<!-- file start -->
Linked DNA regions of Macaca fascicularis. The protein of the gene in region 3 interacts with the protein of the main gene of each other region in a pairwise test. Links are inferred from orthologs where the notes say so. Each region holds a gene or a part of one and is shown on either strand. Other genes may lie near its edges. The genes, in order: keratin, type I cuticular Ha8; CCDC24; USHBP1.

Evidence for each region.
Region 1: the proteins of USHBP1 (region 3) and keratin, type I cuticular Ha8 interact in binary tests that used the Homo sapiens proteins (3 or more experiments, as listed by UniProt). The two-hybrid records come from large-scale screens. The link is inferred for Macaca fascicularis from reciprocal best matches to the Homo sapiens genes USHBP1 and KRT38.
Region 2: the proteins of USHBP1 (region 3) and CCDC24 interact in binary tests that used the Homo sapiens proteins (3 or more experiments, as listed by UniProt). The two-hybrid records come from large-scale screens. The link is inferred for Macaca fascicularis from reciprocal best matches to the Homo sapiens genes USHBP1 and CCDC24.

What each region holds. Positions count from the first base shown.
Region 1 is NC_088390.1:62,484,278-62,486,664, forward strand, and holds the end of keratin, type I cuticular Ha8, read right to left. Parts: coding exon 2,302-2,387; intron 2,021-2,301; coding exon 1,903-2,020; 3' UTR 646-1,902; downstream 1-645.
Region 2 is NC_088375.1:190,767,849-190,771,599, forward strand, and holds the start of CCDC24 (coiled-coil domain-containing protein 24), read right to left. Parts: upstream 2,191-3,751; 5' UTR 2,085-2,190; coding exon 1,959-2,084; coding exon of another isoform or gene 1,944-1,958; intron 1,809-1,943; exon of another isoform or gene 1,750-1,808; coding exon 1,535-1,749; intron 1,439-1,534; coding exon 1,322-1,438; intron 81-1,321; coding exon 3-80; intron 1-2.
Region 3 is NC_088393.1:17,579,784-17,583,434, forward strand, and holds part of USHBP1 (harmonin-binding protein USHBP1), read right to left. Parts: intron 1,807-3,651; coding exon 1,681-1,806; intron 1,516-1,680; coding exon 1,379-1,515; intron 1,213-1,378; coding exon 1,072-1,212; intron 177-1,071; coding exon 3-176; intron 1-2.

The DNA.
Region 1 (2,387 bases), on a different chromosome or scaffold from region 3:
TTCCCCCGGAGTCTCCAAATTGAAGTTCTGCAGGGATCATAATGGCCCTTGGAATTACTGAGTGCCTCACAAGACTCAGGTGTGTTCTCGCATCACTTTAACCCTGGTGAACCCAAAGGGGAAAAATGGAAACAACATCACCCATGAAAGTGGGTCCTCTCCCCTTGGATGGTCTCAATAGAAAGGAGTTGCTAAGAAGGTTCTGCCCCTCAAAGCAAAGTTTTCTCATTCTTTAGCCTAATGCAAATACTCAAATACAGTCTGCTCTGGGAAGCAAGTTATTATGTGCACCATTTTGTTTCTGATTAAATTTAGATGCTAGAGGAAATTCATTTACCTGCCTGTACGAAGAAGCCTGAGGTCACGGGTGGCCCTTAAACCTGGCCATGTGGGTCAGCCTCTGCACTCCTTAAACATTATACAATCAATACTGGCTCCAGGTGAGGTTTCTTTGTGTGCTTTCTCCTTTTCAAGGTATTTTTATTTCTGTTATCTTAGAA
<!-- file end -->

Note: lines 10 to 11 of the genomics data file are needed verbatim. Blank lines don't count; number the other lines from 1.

Region 1 (2,387 bases), on a different chromosome or scaffold from region 3:
TTCCCCCGGAGTCTCCAAATTGAAGTTCTGCAGGGATCATAATGGCCCTTGGAATTACTGAGTGCCTCACAAGACTCAGGTGTGTTCTCGCATCACTTTAACCCTGGTGAACCCAAAGGGGAAAAATGGAAACAACATCACCCATGAAAGTGGGTCCTCTCCCCTTGGATGGTCTCAATAGAAAGGAGTTGCTAAGAAGGTTCTGCCCCTCAAAGCAAAGTTTTCTCATTCTTTAGCCTAATGCAAATACTCAAATACAGTCTGCTCTGGGAAGCAAGTTATTATGTGCACCATTTTGTTTCTGATTAAATTTAGATGCTAGAGGAAATTCATTTACCTGCCTGTACGAAGAAGCCTGAGGTCACGGGTGGCCCTTAAACCTGGCCATGTGGGTCAGCCTCTGCACTCCTTAAACATTATACAATCAATACTGGCTCCAGGTGAGGTTTCTTTGTGTGCTTTCTCCTTTTCAAGGTATTTTTATTTCTGTTATCTTAGAA